After nearly three weeks of fantastic weather our last four days in Vancouver were very wet but we put on the wet gear, borrowed umbrellas and got about the city anyway. The City has three main waterfronts. To the north is Coal Harbour, to the south is False Creek and Granville Island and, on a penninsula to the west, is Stanley Park. Here is a view of the city across Coal Harbour from Stanley Park.
The Coal Harbour Waterfront is impressive, not the least because there are a great many information boards installed along the way providing an open air museum of facts, photographs and stories about the history of the seaport and city. What a fascinating history it is, from the First Nations settlements and artworks, through the shipping, logging and fur trading industries to the modern commercial and cultural hub it is today.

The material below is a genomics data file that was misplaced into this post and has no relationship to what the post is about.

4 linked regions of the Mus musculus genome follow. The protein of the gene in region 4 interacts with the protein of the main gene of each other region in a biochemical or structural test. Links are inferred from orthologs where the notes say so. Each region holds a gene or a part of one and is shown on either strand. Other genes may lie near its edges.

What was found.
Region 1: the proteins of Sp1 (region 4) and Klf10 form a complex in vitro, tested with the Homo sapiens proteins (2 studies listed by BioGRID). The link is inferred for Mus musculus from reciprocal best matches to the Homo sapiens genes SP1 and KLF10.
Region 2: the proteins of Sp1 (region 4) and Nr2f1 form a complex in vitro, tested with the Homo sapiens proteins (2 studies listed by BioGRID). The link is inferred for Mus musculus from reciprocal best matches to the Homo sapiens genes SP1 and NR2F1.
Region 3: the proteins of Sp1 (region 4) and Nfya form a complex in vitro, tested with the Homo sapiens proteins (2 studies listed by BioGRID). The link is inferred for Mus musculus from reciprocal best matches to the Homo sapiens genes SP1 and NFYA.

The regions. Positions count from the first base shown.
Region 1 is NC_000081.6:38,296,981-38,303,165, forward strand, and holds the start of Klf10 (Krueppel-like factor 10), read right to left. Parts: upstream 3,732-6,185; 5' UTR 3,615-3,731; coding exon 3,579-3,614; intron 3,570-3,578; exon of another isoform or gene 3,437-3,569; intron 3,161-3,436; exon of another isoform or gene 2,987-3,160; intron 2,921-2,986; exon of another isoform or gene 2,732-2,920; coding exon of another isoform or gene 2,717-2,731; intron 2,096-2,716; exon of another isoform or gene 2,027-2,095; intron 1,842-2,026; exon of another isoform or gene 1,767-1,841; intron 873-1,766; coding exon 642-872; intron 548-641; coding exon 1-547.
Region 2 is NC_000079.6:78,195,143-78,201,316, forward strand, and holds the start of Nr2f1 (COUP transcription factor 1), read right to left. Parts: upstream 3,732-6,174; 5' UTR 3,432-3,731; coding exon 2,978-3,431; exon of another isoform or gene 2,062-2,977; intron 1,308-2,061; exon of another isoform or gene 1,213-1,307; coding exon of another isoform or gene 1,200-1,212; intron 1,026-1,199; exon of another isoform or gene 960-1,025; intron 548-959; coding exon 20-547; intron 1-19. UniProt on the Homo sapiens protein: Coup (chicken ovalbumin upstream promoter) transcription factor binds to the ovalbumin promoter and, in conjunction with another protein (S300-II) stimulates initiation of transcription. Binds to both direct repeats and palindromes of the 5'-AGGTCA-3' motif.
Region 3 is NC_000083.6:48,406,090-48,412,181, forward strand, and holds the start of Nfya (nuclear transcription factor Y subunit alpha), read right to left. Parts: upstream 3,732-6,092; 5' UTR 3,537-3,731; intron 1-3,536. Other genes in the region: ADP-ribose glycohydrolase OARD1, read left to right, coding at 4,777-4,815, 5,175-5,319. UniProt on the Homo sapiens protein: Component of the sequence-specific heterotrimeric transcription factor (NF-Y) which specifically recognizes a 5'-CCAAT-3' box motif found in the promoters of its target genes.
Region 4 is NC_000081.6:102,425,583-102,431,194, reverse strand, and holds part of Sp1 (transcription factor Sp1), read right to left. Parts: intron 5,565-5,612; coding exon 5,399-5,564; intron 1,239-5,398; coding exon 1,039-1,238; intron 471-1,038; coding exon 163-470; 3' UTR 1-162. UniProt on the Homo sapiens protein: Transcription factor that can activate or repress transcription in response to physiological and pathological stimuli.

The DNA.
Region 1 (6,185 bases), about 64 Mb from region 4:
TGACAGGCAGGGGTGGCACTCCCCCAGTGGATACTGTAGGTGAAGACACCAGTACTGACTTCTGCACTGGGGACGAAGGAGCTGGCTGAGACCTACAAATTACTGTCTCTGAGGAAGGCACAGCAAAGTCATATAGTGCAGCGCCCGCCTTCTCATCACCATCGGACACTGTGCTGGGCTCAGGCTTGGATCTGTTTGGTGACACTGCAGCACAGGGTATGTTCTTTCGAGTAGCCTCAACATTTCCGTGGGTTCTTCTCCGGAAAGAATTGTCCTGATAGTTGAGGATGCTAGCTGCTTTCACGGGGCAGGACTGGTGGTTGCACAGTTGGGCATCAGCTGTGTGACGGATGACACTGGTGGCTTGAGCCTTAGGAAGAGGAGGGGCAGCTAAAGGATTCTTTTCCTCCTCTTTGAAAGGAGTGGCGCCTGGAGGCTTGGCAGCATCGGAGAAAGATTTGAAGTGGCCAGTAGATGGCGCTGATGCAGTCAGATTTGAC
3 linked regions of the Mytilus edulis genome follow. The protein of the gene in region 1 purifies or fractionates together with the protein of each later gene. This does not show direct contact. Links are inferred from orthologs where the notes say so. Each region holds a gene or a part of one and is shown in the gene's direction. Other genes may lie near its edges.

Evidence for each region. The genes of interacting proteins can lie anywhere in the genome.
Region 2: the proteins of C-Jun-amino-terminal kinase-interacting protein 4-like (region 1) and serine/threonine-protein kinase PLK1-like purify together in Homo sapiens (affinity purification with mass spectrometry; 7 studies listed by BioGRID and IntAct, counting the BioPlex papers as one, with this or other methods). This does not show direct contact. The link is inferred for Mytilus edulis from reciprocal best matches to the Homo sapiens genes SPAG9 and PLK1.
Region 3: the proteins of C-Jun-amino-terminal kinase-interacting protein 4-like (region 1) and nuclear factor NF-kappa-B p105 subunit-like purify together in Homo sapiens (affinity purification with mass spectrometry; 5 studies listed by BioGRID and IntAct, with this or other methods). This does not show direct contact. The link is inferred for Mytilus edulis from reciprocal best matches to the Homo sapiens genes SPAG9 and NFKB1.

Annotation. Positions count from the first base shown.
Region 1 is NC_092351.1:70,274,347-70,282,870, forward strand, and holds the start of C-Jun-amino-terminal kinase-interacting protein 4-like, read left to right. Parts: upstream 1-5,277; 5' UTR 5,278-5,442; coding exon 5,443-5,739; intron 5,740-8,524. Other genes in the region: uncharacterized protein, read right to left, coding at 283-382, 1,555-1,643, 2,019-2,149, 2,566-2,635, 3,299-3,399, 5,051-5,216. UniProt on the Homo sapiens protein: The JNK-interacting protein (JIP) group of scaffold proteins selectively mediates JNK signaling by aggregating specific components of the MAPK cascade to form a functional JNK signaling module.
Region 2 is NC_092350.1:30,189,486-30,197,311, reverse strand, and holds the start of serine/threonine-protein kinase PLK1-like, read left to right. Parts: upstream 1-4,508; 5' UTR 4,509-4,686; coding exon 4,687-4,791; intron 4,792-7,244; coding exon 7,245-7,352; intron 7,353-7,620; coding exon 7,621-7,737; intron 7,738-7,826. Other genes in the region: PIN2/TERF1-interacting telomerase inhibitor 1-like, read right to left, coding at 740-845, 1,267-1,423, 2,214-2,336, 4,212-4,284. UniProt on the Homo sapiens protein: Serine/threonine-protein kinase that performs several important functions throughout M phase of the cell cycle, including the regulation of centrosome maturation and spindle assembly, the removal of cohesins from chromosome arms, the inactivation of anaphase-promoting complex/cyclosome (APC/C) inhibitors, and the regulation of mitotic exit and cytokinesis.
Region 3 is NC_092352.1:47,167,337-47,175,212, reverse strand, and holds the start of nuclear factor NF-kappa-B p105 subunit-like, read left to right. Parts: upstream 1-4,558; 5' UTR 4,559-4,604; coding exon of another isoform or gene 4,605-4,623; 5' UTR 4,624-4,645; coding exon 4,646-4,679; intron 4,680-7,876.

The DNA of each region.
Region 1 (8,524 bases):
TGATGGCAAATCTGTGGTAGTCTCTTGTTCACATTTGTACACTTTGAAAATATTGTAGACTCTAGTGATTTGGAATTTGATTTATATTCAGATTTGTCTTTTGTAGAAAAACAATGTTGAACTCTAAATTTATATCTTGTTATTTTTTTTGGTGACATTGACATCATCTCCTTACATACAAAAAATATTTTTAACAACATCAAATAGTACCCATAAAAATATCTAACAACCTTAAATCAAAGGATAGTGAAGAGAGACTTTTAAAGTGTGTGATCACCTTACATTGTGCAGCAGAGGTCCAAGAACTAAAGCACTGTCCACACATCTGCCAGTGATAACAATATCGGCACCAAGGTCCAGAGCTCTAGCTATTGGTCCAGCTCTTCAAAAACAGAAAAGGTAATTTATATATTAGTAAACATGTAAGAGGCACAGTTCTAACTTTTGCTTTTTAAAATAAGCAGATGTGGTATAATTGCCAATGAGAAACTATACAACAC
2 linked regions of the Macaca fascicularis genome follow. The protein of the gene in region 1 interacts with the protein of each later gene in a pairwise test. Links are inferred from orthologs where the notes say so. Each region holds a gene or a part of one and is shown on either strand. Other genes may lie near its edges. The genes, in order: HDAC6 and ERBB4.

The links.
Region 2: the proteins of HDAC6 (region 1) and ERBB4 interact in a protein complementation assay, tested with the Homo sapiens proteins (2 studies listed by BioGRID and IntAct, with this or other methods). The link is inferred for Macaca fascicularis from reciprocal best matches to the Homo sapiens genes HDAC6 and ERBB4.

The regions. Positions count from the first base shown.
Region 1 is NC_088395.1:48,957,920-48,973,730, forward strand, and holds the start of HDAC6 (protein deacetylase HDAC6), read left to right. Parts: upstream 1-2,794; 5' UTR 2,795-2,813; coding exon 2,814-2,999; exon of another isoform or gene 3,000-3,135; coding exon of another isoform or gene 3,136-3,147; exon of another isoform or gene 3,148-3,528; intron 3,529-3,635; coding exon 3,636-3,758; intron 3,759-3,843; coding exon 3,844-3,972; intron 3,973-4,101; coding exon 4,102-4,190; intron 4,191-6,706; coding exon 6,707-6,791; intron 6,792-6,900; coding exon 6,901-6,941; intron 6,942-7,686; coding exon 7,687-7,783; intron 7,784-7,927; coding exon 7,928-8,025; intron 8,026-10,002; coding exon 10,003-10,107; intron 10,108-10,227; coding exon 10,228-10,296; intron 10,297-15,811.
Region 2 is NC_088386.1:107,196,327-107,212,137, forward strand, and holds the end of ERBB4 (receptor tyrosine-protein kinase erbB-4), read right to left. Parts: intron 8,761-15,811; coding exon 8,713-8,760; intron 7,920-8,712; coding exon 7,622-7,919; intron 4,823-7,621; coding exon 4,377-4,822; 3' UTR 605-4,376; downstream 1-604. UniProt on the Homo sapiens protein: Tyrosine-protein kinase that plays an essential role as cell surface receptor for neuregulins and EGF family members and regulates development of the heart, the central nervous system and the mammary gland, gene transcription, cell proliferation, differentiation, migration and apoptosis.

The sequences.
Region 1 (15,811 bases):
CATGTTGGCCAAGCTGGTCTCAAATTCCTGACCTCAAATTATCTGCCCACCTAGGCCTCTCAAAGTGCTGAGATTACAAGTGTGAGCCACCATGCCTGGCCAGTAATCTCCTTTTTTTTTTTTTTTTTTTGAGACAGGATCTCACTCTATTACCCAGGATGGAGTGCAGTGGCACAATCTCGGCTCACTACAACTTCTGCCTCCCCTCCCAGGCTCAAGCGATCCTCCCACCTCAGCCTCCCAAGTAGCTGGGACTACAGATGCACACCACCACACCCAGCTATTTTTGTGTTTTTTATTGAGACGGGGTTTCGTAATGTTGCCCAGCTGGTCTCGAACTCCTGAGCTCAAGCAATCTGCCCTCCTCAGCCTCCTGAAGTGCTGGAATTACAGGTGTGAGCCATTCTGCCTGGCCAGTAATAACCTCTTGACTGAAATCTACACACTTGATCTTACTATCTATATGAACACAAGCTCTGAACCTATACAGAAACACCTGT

Totem Poles near Deadman’s Island, Stanley Park.
Downtown near the Coal Harbour Waterfront.
Above, one of the many jetties on Coal Harbour serving Harbour Air and float plane tours and below, more scenes of the waterfront.
Below are some shots of False Creek and Granville Island which lie on the south side of the city.
A few shots of the downtown area: the Union Pacific Railway Station, a typical city alleyway and the Steam Clock in Gas Town.